When the human being purifies himself, his father who is in heaven helps him. As is said,
“Consecrate yourselves and be holy”. Some interpretations claim that the human being
cannot be purified by any entity, not even by a person close to God. The human being
shall not purify himself before any mediator, for purity is solely before God since God’s
sole purpose is the purifying of the human being.

A Jew who keeps Yom Kippur and its mitzvoth joins not only to the chain of generations
and the religious sanctity, which on this day encompasses his fellow brothers and sisters
across the world, but also symbolizes the great human and moral principle, the principle
of moral freedom and responsibility


1According to Rabbi Joseph Albo, author of Sefer HaIkarim (Book of Principles), there are three principles to Judaism: the existence of God, the revelation of God (the reward and punishment) and Torah from heaven. Rabbi Joseph Albo finds similarities between the three sections of the Musaf service (Malchuyout, Zichronot and Shofarot) and the three principles of the divine law.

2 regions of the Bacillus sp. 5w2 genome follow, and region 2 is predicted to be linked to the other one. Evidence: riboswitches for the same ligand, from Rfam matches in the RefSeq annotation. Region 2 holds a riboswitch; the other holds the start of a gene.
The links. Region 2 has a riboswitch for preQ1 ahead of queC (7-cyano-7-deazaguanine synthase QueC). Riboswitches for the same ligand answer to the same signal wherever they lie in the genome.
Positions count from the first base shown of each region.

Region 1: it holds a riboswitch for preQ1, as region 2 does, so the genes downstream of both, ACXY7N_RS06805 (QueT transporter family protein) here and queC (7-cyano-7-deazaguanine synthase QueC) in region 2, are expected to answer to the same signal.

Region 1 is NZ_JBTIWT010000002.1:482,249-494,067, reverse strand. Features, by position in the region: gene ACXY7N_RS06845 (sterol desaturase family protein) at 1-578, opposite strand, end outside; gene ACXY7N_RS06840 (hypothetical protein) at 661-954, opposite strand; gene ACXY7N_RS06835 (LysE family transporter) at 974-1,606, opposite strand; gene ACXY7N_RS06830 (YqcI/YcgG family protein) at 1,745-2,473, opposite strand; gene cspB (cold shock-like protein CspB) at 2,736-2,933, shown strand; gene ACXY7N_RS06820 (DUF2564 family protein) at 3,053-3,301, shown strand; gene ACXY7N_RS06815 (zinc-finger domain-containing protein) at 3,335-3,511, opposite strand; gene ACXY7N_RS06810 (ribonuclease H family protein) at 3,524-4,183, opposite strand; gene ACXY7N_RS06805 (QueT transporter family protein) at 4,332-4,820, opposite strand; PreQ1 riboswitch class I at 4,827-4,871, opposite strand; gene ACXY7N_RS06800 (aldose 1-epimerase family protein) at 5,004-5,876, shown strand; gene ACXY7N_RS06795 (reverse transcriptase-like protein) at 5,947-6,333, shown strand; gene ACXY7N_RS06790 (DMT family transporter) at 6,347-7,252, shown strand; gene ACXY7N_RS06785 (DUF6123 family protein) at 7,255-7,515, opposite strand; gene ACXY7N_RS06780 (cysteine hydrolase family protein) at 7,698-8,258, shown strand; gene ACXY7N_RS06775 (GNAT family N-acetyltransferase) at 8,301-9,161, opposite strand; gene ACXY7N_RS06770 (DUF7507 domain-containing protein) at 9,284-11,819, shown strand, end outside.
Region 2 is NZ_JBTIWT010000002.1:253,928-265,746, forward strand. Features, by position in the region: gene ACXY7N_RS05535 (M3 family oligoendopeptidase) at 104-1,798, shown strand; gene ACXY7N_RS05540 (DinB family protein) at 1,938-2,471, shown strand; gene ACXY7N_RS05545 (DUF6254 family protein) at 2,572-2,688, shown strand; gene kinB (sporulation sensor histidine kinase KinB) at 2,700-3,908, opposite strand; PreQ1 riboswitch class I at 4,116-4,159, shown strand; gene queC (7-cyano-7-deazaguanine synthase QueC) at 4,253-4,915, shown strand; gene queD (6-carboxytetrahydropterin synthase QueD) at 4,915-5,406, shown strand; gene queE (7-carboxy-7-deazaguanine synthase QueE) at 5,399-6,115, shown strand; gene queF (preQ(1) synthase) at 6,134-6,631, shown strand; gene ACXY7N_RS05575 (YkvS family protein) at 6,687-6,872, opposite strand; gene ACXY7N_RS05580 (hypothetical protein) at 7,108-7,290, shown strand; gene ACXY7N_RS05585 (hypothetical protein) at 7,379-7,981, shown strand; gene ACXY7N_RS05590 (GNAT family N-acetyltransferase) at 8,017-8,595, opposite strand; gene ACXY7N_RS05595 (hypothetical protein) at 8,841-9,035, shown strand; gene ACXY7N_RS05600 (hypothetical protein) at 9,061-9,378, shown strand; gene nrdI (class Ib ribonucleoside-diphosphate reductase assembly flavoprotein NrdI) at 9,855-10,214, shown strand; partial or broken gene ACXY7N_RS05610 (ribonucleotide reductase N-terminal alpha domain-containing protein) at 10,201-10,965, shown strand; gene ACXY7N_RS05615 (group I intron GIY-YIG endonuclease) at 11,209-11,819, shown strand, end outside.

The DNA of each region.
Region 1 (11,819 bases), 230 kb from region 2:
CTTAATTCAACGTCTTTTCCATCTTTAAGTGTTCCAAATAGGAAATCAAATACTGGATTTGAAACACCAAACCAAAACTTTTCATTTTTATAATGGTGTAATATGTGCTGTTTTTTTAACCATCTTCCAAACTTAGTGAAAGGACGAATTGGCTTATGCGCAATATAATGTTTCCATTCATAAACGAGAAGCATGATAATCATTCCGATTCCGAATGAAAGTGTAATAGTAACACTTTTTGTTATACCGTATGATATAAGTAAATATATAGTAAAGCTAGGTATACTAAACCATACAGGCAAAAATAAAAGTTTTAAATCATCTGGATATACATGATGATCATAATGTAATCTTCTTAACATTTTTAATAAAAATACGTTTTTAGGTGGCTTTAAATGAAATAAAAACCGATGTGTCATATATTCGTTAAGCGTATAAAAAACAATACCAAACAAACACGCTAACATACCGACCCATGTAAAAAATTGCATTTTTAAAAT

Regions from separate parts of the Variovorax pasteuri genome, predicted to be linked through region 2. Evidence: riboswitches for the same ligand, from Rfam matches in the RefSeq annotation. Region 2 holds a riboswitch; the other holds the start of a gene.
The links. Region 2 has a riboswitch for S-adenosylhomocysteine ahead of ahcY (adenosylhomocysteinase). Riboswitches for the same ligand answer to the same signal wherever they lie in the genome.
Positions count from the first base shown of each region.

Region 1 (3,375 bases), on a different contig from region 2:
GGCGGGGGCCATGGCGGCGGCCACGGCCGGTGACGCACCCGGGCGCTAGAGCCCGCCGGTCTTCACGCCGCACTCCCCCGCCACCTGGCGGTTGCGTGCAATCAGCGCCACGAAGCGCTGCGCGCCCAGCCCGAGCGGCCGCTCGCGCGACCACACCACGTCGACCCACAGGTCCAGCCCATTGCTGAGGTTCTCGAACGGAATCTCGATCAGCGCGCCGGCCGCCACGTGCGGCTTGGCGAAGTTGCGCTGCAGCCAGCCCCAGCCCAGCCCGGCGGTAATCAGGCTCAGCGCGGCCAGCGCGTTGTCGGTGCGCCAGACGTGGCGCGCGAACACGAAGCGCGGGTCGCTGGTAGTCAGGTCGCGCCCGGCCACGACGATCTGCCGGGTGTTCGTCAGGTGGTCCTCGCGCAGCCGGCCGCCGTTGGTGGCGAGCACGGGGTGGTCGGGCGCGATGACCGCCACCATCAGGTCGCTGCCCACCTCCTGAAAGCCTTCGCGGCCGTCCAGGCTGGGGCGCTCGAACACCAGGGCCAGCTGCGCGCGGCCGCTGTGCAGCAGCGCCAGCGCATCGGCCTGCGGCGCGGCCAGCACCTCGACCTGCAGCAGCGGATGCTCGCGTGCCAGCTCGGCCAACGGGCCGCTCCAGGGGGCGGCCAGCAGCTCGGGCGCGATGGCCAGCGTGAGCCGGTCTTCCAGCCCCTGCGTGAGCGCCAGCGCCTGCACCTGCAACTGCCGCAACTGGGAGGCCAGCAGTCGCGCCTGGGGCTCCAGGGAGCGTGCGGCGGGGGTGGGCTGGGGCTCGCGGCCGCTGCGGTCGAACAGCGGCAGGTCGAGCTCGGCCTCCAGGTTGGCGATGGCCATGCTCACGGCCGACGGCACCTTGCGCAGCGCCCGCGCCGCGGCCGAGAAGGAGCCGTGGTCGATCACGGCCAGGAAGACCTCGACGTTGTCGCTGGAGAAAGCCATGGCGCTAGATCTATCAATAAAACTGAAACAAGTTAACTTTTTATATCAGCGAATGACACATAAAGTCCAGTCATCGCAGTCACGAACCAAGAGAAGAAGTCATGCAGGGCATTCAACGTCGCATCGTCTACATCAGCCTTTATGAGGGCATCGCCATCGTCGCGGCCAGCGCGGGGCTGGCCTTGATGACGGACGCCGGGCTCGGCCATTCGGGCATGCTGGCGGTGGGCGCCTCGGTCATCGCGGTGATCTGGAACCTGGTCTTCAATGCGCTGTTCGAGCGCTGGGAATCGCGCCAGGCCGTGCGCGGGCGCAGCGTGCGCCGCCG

The section of Malchuyot relates to the existence of God: “We therefore put our hope in You, Adonai, our God, that we may soon see the splendor of Your might…. You perfect the world under Your Almighty sovereignty. Then shall all humanity call upon Your name and turn all the wicked of the earth to You. All inhabitants of the earth shall know and understand that to You alone every knee must bend and every tongue must swear allegiance.”
The section of Zichronot relates to the revelation of God and His reward and punishment: “You remember things forgotten from the very beginning of time. There is no forgetfulness before the seat of Your honor.”
The section of Shofarot relates to the third principle which is Torah from Heaven: “You revealed Yourself to Your holy people in a cloud of glory, speaking to them.”